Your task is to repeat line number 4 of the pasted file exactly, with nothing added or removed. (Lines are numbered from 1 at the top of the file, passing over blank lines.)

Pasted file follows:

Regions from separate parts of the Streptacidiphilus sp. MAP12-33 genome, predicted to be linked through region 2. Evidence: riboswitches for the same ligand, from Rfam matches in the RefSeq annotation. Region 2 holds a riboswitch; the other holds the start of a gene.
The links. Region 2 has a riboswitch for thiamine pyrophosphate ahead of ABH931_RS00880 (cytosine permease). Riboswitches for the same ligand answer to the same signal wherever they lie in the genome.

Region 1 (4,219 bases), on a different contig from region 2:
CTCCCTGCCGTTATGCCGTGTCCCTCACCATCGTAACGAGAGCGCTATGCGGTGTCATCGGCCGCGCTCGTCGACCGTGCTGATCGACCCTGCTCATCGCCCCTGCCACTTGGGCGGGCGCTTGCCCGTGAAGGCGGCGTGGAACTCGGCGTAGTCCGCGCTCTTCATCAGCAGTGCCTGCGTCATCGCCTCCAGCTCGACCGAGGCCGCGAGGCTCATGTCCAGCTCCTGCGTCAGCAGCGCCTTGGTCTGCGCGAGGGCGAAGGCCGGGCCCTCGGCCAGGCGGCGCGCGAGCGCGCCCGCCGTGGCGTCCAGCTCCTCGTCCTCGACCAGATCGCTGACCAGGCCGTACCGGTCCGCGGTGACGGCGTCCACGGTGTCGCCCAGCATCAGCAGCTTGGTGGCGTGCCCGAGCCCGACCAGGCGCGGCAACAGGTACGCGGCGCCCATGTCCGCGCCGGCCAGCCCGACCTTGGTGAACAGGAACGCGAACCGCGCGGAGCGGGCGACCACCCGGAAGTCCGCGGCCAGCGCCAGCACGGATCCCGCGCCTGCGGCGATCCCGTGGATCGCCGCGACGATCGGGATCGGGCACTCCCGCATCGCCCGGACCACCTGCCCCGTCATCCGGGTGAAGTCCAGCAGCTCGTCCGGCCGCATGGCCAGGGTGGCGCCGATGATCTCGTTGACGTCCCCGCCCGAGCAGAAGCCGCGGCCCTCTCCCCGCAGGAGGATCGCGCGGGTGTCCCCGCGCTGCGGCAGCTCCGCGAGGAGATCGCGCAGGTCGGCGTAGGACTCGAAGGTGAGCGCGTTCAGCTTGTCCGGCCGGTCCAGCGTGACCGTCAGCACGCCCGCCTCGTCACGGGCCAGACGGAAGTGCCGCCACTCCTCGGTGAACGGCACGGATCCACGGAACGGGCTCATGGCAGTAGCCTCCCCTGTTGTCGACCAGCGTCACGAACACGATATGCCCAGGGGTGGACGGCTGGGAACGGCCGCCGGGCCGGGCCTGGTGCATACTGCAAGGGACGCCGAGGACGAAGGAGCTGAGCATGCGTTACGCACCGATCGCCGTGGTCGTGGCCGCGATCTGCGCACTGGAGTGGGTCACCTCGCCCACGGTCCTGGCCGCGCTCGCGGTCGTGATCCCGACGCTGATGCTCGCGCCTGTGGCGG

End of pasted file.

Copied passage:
CTCCCTGCCGTTATGCCGTGTCCCTCACCATCGTAACGAGAGCGCTATGCGGTGTCATCGGCCGCGCTCGTCGACCGTGCTGATCGACCCTGCTCATCGCCCCTGCCACTTGGGCGGGCGCTTGCCCGTGAAGGCGGCGTGGAACTCGGCGTAGTCCGCGCTCTTCATCAGCAGTGCCTGCGTCATCGCCTCCAGCTCGACCGAGGCCGCGAGGCTCATGTCCAGCTCCTGCGTCAGCAGCGCCTTGGTCTGCGCGAGGGCGAAGGCCGGGCCCTCGGCCAGGCGGCGCGCGAGCGCGCCCGCCGTGGCGTCCAGCTCCTCGTCCTCGACCAGATCGCTGACCAGGCCGTACCGGTCCGCGGTGACGGCGTCCACGGTGTCGCCCAGCATCAGCAGCTTGGTGGCGTGCCCGAGCCCGACCAGGCGCGGCAACAGGTACGCGGCGCCCATGTCCGCGCCGGCCAGCCCGACCTTGGTGAACAGGAACGCGAACCGCGCGGAGCGGGCGACCACCCGGAAGTCCGCGGCCAGCGCCAGCACGGATCCCGCGCCTGCGGCGATCCCGTGGATCGCCGCGACGATCGGGATCGGGCACTCCCGCATCGCCCGGACCACCTGCCCCGTCATCCGGGTGAAGTCCAGCAGCTCGTCCGGCCGCATGGCCAGGGTGGCGCCGATGATCTCGTTGACGTCCCCGCCCGAGCAGAAGCCGCGGCCCTCTCCCCGCAGGAGGATCGCGCGGGTGTCCCCGCGCTGCGGCAGCTCCGCGAGGAGATCGCGCAGGTCGGCGTAGGACTCGAAGGTGAGCGCGTTCAGCTTGTCCGGCCGGTCCAGCGTGACCGTCAGCACGCCCGCCTCGTCACGGGCCAGACGGAAGTGCCGCCACTCCTCGGTGAACGGCACGGATCCACGGAACGGGCTCATGGCAGTAGCCTCCCCTGTTGTCGACCAGCGTCACGAACACGATATGCCCAGGGGTGGACGGCTGGGAACGGCCGCCGGGCCGGGCCTGGTGCATACTGCAAGGGACGCCGAGGACGAAGGAGCTGAGCATGCGTTACGCACCGATCGCCGTGGTCGTGGCCGCGATCTGCGCACTGGAGTGGGTCACCTCGCCCACGGTCCTGGCCGCGCTCGCGGTCGTGATCCCGACGCTGATGCTCGCGCCTGTGGCGG